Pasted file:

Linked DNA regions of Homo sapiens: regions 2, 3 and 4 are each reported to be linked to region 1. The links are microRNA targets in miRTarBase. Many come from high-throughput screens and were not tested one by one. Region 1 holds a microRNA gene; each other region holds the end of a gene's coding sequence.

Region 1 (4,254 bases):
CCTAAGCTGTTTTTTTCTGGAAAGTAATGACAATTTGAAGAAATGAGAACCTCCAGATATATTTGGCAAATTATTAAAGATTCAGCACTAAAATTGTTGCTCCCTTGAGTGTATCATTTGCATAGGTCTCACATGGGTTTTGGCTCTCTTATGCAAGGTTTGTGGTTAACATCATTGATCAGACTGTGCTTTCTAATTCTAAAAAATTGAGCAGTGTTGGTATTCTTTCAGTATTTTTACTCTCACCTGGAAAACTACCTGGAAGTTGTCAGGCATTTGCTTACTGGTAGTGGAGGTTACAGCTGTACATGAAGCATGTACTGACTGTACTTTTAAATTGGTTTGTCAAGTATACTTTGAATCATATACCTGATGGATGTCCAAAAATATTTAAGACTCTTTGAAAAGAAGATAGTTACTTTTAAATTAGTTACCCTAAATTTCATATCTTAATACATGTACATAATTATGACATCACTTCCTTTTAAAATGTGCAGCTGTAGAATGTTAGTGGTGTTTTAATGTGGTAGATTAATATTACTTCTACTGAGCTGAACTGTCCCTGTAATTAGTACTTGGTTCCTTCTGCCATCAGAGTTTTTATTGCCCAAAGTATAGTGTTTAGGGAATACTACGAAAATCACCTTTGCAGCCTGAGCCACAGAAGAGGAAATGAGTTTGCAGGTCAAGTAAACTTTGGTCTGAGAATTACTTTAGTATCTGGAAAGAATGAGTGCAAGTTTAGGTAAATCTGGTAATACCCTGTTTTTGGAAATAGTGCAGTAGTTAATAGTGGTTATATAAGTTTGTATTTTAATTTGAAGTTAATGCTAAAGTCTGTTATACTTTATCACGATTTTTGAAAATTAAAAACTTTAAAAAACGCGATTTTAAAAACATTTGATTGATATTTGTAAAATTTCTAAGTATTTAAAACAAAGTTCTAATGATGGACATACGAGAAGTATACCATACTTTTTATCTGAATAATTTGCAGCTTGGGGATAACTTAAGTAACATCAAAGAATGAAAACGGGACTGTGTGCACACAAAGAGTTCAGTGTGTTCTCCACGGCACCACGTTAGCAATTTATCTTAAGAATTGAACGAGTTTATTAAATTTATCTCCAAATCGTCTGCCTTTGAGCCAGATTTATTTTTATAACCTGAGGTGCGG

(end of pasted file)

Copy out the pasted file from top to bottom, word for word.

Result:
Linked DNA regions of Homo sapiens: regions 2, 3 and 4 are each reported to be linked to region 1. The links are microRNA targets in miRTarBase. Many come from high-throughput screens and were not tested one by one. Region 1 holds a microRNA gene; each other region holds the end of a gene's coding sequence.

Region 1 (4,254 bases):
CCTAAGCTGTTTTTTTCTGGAAAGTAATGACAATTTGAAGAAATGAGAACCTCCAGATATATTTGGCAAATTATTAAAGATTCAGCACTAAAATTGTTGCTCCCTTGAGTGTATCATTTGCATAGGTCTCACATGGGTTTTGGCTCTCTTATGCAAGGTTTGTGGTTAACATCATTGATCAGACTGTGCTTTCTAATTCTAAAAAATTGAGCAGTGTTGGTATTCTTTCAGTATTTTTACTCTCACCTGGAAAACTACCTGGAAGTTGTCAGGCATTTGCTTACTGGTAGTGGAGGTTACAGCTGTACATGAAGCATGTACTGACTGTACTTTTAAATTGGTTTGTCAAGTATACTTTGAATCATATACCTGATGGATGTCCAAAAATATTTAAGACTCTTTGAAAAGAAGATAGTTACTTTTAAATTAGTTACCCTAAATTTCATATCTTAATACATGTACATAATTATGACATCACTTCCTTTTAAAATGTGCAGCTGTAGAATGTTAGTGGTGTTTTAATGTGGTAGATTAATATTACTTCTACTGAGCTGAACTGTCCCTGTAATTAGTACTTGGTTCCTTCTGCCATCAGAGTTTTTATTGCCCAAAGTATAGTGTTTAGGGAATACTACGAAAATCACCTTTGCAGCCTGAGCCACAGAAGAGGAAATGAGTTTGCAGGTCAAGTAAACTTTGGTCTGAGAATTACTTTAGTATCTGGAAAGAATGAGTGCAAGTTTAGGTAAATCTGGTAATACCCTGTTTTTGGAAATAGTGCAGTAGTTAATAGTGGTTATATAAGTTTGTATTTTAATTTGAAGTTAATGCTAAAGTCTGTTATACTTTATCACGATTTTTGAAAATTAAAAACTTTAAAAAACGCGATTTTAAAAACATTTGATTGATATTTGTAAAATTTCTAAGTATTTAAAACAAAGTTCTAATGATGGACATACGAGAAGTATACCATACTTTTTATCTGAATAATTTGCAGCTTGGGGATAACTTAAGTAACATCAAAGAATGAAAACGGGACTGTGTGCACACAAAGAGTTCAGTGTGTTCTCCACGGCACCACGTTAGCAATTTATCTTAAGAATTGAACGAGTTTATTAAATTTATCTCCAAATCGTCTGCCTTTGAGCCAGATTTATTTTTATAACCTGAGGTGCGG